They were heavily taxed (goods and sacrifice prisoners) and forced to send hundreds of people as a tribute for sacrifices and as slaves. This conditioning treatment at the hands of the Aztecs created the situation which led up to the defeat of the Aztecs by Cortez in the 16th century.
When the Spaniards led by Hernan Cortes arrived in 1519, the Totonacs had been suffering Aztec domination for several years.
The Spaniards heard of a town on the way named Zempoala while at their malaria-ridden camp of San Juan de Ulua. They marched over and sent word of their arrival, and upon their arrival were met by 20 Zempoalan dignitaries.
In town, they met with “Fat Chief” Xicomecoatl, who fed them and gave them quarters. The Totonac presented Cortez with numerous gifts, including gold jewelry.
Xicomecoatl made many complaints against the Aztec Empire and the great Montezuma.
Cortez promised to alleviate his concerns. At Quiahuiztlan, the Spaniards and Totonacs forged their alliance against the Aztecs.
Spaniards and Totonacs had the same fate. In August 1519, Cortés and 40 Totonac captains, which by a lower estimate equates to around 8000 soldiers, and 400 porters left for Tenochtitlan.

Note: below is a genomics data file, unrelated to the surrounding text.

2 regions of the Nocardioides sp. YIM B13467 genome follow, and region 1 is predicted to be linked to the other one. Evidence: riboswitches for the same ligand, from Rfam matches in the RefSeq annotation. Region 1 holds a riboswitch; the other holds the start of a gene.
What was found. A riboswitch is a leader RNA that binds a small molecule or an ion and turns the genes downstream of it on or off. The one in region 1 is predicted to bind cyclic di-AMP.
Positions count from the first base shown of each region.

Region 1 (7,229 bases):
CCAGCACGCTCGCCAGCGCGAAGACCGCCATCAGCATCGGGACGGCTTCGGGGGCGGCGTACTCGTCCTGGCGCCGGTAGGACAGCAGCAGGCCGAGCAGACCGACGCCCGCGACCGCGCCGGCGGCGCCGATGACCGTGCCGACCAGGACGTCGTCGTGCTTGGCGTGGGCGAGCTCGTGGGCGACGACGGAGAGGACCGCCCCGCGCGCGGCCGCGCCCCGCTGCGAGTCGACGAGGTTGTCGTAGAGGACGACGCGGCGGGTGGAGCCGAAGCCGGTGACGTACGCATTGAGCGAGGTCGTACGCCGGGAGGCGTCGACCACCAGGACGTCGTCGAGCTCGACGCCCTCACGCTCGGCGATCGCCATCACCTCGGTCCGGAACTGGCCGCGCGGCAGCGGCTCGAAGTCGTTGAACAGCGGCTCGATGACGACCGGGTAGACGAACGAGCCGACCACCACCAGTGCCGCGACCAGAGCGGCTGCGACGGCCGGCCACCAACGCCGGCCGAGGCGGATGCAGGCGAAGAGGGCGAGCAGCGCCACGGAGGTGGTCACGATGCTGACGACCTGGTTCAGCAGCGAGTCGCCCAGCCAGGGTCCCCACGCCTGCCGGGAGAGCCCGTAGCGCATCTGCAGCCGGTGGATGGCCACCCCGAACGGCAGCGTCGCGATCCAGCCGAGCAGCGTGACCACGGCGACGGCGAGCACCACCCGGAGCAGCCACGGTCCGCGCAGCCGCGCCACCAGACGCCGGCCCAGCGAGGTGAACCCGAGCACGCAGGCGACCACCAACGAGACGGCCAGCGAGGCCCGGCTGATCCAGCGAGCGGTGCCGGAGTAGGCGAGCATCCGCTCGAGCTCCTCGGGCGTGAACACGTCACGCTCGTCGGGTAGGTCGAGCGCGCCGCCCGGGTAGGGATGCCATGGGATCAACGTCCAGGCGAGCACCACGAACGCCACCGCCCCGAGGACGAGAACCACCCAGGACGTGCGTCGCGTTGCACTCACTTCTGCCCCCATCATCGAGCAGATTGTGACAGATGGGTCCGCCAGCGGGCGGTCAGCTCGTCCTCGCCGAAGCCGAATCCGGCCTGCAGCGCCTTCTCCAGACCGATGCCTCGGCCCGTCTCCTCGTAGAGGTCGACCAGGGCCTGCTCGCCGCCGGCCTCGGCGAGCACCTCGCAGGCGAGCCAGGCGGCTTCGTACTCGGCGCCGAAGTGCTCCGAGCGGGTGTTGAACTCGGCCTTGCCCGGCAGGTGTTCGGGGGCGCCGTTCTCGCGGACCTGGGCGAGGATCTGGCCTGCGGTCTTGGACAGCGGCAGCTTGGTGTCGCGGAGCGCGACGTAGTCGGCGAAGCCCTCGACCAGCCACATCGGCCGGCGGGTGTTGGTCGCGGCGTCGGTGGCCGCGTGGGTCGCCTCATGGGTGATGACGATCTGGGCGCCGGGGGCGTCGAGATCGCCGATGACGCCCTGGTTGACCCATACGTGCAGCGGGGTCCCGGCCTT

The effort ended with the fall of Tenochtitlan and Moctezuma II, the Aztec Tlatoani, as a hostage.
Cempoala was a prosperous city in 1519 when the Spaniards under Hernan Cortes arrived in Mexico and established alliances with some groups to go towards the capture of Tenochtitlan.
The city of Cempoala then numbered approximately 20,000 inhabitants and was the most important ceremonial and commercial center of the Aztec empire, more so than Tlatelolco.
The Spaniards called it Villa Viciosa, meaning fertile village by the many festivals and vast orchards and gardens available and festive and joyful inhabitants character, was later known as new Seville for its resemblance, as per the Spaniards, with the Iberian town.
Between 1575 and 1577 smallpox (matlazahuatl) epidemic decimated the population, it is estimated that two million people lost their lives in Mesoamerica, the city was totally abandoned, and the few survivors moved to the city of Xalapa, which eventually fell into oblivion until archeologist Francisco del Paso and Troncoso rediscovered it.